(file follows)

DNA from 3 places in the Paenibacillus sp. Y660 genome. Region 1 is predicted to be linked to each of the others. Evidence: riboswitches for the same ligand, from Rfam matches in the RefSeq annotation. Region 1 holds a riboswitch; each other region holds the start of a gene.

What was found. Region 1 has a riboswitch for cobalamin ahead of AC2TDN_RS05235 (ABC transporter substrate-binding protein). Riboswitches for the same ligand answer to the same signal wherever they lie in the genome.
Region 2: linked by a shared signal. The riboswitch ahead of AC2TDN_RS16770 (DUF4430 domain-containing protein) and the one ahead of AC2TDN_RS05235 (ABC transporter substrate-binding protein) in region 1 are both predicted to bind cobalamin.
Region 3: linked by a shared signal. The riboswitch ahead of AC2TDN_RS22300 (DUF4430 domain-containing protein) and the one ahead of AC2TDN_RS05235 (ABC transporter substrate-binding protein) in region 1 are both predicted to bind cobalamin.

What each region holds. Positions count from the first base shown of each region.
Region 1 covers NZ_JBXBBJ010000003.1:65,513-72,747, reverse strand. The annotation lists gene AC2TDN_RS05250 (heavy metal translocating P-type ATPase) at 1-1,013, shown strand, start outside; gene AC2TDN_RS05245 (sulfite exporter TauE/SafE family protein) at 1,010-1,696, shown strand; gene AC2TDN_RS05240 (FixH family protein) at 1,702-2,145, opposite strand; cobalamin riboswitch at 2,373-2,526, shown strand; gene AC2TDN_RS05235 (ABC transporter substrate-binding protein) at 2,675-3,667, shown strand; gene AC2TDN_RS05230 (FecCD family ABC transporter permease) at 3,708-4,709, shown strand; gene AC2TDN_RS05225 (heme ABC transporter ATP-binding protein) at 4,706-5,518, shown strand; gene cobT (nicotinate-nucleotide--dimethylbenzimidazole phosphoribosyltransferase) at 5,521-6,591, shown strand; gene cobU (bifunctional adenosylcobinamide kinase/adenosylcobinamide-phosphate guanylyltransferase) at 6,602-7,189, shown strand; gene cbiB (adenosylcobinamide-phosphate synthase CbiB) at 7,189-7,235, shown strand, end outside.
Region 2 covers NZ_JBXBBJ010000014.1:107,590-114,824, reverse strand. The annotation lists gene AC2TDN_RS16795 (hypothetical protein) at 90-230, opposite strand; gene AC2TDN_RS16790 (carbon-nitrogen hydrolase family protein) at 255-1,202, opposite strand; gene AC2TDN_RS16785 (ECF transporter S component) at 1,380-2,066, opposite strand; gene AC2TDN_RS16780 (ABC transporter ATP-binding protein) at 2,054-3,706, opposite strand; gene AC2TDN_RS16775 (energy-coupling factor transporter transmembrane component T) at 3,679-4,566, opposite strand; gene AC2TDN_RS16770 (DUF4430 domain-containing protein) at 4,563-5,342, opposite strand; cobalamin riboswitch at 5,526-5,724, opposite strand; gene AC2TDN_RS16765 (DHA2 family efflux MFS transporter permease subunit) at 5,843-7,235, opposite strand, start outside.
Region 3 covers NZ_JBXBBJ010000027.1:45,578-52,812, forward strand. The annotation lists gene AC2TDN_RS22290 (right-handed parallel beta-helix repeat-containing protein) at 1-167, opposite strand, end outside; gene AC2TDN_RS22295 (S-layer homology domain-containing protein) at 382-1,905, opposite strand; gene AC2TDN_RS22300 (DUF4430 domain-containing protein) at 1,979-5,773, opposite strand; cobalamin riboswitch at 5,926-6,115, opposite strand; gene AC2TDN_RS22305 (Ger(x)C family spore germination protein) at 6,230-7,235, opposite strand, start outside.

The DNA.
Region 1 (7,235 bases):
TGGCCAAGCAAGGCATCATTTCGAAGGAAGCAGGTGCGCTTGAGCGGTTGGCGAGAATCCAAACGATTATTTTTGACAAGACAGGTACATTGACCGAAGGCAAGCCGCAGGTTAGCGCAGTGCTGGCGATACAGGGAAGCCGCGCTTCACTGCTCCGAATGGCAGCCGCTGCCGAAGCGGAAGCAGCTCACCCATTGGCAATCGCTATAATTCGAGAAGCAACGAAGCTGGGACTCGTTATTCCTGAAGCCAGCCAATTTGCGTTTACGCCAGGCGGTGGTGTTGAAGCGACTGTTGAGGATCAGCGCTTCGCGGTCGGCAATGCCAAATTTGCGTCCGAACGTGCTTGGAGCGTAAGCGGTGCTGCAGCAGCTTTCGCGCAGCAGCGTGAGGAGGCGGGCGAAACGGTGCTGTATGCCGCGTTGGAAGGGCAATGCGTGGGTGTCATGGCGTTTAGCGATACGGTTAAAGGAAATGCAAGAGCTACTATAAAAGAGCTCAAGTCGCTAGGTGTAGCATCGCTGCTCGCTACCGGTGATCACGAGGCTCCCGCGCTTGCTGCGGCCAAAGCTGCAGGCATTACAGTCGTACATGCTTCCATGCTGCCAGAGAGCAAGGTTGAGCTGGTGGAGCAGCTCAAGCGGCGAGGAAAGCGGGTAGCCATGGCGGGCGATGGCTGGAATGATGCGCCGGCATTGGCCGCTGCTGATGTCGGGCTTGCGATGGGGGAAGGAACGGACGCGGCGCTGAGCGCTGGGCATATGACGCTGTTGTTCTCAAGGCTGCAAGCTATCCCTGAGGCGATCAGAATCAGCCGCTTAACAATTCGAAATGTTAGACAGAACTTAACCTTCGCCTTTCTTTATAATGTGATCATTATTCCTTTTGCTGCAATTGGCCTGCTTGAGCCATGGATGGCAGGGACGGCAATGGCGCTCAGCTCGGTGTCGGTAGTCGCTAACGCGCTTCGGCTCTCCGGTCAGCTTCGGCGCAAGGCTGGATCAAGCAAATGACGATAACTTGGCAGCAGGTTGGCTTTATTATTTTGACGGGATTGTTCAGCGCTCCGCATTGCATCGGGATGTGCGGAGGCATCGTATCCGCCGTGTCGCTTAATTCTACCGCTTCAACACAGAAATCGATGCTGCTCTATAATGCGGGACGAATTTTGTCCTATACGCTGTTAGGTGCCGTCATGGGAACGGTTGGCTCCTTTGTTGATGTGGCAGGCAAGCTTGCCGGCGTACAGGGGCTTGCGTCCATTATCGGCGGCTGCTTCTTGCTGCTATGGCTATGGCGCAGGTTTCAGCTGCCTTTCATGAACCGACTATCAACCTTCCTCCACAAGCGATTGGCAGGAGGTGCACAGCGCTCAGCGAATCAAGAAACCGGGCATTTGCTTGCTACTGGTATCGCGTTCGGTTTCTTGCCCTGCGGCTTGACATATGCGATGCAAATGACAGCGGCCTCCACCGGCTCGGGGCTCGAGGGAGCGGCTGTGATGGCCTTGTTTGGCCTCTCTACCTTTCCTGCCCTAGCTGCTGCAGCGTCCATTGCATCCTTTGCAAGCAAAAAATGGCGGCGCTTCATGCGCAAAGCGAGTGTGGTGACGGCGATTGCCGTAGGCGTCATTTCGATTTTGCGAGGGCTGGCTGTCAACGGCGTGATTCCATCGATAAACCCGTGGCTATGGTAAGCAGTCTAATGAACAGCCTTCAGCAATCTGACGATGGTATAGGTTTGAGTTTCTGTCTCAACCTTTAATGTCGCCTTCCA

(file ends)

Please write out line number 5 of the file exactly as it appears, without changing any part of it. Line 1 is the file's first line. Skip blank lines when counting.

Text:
What each region holds. Positions count from the first base shown of each region.